Minus Object, Plus-Sized

Michelangelo Pistoletto’s Minus Objects installation in his live-in studio, 1965-66; photo: Brassa via Flashart

Thanks to grupaok, I’d been looking at Michelangelo Pistoletto’s Minus Objects a lot when my server ran into trouble last December.

Partly because I’ve been long contemplating tables as a platform for paintings, and Pistoletto made a table out of paintings.

Partly because Minus Objects was Pistoletto’s attempt at breaking [or “dismounting”] the capitalist system that rewarded/demanded artists produce in a recognizable style, and all he did was jump off his own market, and confuse his dealers. [Though curator Germano Celant caught on quickly, and made Minus Objects a critical foundation for his proposition of Arte Povera.] Partly because that whole concept is LMAO now that his selfie-friendly mirror paintings have roared back into vogue, anchoring art fair booths around the globe.

Where’s Jap? A Minus Objects installation shot from the 1967 print edition of Celant’s Arte Povera essay in Flash Art

But let’s face facts, it’s really because of that awesome, giant, unmounted photo of a slightly demonic Jasper Johns.

It looks very different from our post-Struffsky vantage point, but I’d imagine this object was especially problematic for the art context of its day. Just as tables & chairs and cardboard teetered on the functional and material boundaries around art, respectively, this headshot was thwarting the idea that it was just information.

In a conversation with Celant in 2014 [5:00], on the occasion of Luhring Augustine’s capacious restaging of the Minus Objects show in Bushwick, Pistoletto sounded very interested in the space between art and life:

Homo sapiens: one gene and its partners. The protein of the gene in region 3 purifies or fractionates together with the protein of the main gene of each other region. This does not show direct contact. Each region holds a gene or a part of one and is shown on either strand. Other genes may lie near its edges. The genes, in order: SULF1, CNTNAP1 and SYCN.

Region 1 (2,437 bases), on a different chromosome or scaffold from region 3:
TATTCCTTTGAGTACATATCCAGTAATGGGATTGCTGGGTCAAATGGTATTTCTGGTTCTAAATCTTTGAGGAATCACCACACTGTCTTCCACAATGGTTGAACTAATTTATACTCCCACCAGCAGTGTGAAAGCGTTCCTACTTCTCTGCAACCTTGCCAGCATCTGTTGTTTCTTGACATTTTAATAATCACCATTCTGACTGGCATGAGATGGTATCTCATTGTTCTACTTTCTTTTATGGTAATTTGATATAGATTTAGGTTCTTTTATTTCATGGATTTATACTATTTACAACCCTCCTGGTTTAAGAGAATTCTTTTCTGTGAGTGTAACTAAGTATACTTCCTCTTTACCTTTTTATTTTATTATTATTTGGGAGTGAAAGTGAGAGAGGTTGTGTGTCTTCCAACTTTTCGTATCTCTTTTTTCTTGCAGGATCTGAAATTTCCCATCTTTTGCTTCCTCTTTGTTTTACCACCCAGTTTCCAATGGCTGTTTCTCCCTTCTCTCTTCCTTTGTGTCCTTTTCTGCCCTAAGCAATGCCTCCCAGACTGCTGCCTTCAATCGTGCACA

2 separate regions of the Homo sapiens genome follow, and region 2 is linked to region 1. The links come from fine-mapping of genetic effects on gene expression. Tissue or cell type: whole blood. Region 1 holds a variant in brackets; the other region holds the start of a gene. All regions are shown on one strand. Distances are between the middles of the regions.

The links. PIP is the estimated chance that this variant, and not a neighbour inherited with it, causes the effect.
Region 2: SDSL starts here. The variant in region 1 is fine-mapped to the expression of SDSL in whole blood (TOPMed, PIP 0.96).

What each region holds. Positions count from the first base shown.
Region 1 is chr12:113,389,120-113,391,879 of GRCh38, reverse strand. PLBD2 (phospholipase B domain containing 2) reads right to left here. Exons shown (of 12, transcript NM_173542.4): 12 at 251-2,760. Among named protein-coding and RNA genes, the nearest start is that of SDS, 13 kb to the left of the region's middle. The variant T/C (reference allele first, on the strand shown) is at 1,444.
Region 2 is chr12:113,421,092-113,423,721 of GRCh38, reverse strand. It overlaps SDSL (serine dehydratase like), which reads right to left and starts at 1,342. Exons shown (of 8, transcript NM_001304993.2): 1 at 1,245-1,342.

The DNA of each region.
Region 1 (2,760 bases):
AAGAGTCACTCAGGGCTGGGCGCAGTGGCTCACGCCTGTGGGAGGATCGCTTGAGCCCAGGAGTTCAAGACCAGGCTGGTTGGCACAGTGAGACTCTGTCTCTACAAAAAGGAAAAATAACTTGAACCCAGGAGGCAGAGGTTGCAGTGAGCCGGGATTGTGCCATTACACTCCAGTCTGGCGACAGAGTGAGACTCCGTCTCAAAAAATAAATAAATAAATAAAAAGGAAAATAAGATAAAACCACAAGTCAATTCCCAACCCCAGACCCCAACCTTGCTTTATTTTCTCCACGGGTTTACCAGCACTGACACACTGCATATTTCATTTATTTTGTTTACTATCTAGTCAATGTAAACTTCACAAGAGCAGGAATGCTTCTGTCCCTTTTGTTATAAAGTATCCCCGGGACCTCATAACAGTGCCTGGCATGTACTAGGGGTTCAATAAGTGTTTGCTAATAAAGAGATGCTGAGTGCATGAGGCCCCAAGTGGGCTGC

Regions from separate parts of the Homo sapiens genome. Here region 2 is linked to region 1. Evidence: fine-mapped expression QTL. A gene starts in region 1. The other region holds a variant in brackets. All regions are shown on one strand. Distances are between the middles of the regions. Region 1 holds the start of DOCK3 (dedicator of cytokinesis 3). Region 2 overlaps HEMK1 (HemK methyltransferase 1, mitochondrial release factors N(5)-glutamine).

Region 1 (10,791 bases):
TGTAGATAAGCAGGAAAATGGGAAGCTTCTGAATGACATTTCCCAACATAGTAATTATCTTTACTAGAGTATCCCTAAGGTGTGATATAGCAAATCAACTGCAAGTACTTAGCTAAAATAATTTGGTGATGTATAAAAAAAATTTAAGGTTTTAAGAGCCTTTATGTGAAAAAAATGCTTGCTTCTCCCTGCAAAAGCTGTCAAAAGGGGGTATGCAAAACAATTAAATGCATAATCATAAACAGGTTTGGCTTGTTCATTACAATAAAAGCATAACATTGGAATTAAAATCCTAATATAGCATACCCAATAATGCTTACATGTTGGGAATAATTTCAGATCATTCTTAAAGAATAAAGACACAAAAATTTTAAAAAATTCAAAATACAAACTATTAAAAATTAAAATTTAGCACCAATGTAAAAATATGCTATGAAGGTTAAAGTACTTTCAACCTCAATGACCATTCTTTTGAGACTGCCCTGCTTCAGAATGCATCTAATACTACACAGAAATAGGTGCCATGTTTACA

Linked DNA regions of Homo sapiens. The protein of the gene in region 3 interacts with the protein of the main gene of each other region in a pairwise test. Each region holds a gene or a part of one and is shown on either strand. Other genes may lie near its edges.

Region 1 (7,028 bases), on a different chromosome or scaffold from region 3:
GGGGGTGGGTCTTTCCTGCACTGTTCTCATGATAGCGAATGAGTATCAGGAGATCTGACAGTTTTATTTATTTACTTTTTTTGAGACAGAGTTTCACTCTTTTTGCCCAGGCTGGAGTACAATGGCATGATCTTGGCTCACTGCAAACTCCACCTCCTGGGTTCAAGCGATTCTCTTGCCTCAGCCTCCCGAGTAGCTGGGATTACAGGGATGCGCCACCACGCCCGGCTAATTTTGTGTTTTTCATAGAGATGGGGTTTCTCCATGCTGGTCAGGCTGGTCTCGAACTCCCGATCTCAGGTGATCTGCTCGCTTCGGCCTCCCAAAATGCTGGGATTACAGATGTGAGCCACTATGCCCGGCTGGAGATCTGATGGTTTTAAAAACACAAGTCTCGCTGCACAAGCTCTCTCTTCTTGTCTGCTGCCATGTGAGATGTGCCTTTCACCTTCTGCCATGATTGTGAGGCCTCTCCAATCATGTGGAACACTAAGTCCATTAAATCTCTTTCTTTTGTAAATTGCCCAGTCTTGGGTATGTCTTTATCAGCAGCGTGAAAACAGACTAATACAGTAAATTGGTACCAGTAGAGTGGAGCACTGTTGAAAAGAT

I decided to be directly transforming a feeling or an idea into an object. Being in that condition, the dream of the night became part of the daily life. Because I was living in the studio, in that place, and the work became part of my life. It was like a living activity.

Burnt Rose, 1965, image: luhringaugustine.com

And I had a dream that I was looking around for cardboard, and was cutting cardboard, it was like a recipe to make a rose, that I had in my dream. And getting up in the morning I decided to realize this recipe that I was dreaming in the night. I find the cardboard in my studio, and I did exactly what was the dream, and the work was done.

At the end of the dream I was giving the fire to the center of the rose, and I did it.

Very Johns & Rauschenberg both. Anyway, as he later explained [46:00], the photo of Johns came about in a similar way:

Because I was living the occasion of the moment, and getting up in the morning, the mail arrived. There was an envelope, and inside a catalogue of Jasper Johns, a square catalogue with Jasper Johns, he was smiling. In the morning, I see this face smiling to me, and I say, “OK, I will blow up it.”…I thought this the morning The Smile arrived.


The Ears of Jasper Johns, 1966? 250 x 250? cm, 80 cm each

The installation photos show the single, giant photo.  And I always thought the cutout version, with The Ears of Jasper Johns came later. But Pistoletto says his idea was to make a 2×2 meter photo of The Smile, and that his printer only had meter-wide paper. The two sections are listed as each 80 cm wide. Everything’s 250cm tall. So there are some rounding issues, maybe, and the single pic is listed as 125 cm wide. Whether there was cropping or reprinting or both, I don’t know.

Minus Objects, 2014 installation view at Luhring Augustine Bushwick

In any case, I was taken with the idea of tracking down the original photo–I assume it’s in the square catalogue for the 1964 Whitehall Gallery show–and making a giant Smiling Johns myself. But I guess sometimes it’s good to wait? Because in the mean time, the press around the show at The Broad helped surface this photo of Johns:

4yo Jasper Johns in a South Carolina photobooth, image probably the artist’s, via nyt , now also Study for Foto di Jasper Johns, 2018, 200x280cm, digital inkjet print

And oh my gosh, now I want to make 2-meter wide versions of this in an edition of a million and hang them everywhere on earth.

Previously, slightly related:
How to make a giant, Steichen-style photomural
How to make an Ansel Adams photomural/folding screen